I had
a quick question on deriving
voltage gain of a common-source amp with source degeneration.

Please
see attached PDF
file. I
derived the voltage gain using the regular method (method 1) and by

inspection
(method2). I get different
answers from the 2 methods, although upon plugging in the

numbers
the answers are numerically
about the same (same up to the second decimal). I am unable

to
algebraically reduce the symbolic
results to show they are equal.

Method
1 in your PDF is exact
but it doesn't lend itself to intuitive understanding. Method
2 is easy

to
understand intuitively but it isn't
exact. Yes, as you noted the results are about the same.

Why
the difference? When you look at
the resistance looking into the source of the MOSFET it isn't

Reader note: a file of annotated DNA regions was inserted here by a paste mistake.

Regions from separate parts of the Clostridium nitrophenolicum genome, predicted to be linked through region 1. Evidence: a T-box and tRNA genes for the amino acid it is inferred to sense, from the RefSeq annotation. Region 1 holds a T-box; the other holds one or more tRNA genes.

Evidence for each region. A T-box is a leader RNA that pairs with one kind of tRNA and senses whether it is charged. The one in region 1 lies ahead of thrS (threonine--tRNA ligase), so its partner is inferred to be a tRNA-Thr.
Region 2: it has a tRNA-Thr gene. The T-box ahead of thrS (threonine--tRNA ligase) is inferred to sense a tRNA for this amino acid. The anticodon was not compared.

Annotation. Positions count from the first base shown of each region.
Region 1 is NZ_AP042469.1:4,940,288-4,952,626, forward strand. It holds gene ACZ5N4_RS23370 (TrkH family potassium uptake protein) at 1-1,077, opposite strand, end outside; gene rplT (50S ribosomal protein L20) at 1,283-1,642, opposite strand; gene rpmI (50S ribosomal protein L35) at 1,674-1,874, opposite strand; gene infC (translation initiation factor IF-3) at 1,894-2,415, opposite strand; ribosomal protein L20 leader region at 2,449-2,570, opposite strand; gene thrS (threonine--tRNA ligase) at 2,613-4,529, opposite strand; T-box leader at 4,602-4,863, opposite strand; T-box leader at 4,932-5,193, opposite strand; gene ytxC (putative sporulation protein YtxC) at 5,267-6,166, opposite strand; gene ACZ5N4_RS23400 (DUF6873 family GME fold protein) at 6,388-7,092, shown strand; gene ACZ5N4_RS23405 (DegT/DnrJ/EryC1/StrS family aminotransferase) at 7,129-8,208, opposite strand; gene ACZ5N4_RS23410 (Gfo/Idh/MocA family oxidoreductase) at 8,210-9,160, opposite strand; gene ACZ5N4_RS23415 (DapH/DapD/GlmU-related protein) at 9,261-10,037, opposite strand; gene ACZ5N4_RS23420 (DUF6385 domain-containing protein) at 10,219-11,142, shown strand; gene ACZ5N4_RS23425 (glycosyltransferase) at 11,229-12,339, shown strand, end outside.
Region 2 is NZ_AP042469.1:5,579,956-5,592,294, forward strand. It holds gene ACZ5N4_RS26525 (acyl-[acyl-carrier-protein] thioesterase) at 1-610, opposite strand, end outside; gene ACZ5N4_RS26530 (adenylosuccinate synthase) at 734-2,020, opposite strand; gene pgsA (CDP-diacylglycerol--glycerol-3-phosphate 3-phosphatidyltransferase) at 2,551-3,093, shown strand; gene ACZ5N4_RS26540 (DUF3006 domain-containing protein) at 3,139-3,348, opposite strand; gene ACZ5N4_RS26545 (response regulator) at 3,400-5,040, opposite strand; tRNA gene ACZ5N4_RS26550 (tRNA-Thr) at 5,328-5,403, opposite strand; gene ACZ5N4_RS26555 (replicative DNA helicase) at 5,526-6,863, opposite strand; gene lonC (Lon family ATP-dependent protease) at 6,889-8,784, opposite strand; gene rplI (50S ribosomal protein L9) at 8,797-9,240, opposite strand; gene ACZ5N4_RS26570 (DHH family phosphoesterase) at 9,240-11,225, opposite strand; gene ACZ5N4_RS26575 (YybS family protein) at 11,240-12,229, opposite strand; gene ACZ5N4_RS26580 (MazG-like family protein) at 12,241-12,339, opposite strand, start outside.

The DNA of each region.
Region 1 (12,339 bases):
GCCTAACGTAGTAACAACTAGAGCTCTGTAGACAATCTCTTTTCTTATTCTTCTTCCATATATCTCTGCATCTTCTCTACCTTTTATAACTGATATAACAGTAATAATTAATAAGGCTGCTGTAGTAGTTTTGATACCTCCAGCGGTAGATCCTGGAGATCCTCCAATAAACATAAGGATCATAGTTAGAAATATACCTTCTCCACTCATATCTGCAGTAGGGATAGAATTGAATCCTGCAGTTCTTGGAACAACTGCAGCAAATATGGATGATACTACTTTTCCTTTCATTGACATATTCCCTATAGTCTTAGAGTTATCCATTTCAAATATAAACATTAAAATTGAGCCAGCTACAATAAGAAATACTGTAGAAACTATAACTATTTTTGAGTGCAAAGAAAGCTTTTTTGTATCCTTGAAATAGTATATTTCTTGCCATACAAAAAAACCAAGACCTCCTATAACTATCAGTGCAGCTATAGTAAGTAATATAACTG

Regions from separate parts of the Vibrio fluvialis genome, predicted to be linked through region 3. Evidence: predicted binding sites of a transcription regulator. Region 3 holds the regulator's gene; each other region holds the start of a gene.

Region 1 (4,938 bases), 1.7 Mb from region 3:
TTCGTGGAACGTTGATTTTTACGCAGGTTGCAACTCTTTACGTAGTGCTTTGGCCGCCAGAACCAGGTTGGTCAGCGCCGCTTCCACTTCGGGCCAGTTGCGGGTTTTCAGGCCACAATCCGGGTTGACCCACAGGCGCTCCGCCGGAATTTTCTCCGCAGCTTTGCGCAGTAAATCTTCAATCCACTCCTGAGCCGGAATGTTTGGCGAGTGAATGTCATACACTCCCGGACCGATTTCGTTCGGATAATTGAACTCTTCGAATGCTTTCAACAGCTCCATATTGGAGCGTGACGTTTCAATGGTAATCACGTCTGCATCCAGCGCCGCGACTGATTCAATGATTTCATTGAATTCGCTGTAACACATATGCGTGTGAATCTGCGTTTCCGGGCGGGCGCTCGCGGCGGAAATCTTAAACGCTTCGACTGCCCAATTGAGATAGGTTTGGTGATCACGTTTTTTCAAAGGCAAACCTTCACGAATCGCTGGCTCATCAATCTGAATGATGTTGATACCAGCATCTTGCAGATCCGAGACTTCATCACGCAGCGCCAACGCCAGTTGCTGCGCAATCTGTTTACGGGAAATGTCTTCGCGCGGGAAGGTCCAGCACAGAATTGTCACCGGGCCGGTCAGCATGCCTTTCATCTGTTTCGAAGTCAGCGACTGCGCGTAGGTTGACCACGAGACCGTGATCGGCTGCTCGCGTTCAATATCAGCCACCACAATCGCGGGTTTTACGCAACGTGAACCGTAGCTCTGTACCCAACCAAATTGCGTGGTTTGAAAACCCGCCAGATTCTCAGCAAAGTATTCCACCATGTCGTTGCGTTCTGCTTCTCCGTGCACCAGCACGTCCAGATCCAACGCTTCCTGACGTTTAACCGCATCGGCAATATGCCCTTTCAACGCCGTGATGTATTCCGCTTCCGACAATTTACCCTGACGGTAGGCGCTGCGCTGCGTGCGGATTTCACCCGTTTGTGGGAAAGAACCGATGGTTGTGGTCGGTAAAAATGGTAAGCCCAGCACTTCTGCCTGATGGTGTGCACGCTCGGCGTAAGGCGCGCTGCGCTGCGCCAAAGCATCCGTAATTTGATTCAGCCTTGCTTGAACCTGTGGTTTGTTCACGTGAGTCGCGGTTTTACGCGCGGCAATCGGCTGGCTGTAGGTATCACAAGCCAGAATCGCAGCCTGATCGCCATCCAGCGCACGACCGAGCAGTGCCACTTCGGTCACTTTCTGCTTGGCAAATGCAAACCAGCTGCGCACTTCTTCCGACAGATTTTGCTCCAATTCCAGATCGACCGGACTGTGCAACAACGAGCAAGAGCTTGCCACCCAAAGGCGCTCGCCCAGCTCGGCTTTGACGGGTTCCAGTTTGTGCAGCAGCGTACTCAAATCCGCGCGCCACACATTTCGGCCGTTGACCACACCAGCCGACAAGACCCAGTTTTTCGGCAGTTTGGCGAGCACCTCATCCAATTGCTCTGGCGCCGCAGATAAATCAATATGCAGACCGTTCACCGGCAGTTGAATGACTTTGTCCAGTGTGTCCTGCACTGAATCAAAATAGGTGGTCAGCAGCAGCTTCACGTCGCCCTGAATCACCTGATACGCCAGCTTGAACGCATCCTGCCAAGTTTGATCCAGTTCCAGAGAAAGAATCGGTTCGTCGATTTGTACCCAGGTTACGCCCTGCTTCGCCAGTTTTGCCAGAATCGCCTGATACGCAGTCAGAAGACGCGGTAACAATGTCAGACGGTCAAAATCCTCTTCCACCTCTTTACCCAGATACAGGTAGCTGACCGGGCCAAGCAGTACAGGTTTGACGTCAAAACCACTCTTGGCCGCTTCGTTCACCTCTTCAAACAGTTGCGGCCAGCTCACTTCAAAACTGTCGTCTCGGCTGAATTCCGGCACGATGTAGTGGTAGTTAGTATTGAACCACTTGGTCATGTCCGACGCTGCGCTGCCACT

exactly
1/*g _{m}* as
specified in Method 2 but rather

(1 + *R _{o}*/

If *r _{o}*
>>

In
later printings of the book I
changed the more advanced discussion of the resistance looking into the

source
with a very large load *R _{o}*,
see pages 688-690 here,
to keep things more
general. Specifically see Eq.

(21.81)
and Fig. 21.37.

For
the question at the bottom of the PDF,
superposition allows you to look at sources separately so it is

fine
to short-out the input source when
determining the resistance looking into the drain. For exact

analysis
make sure you use the same
circuit for all analyses. Don't lump the resistance looking into the

drain
into a single resistor connected
to the output, like we do for the fast/intuitive analysis, and then try

to
calculate the exact gain.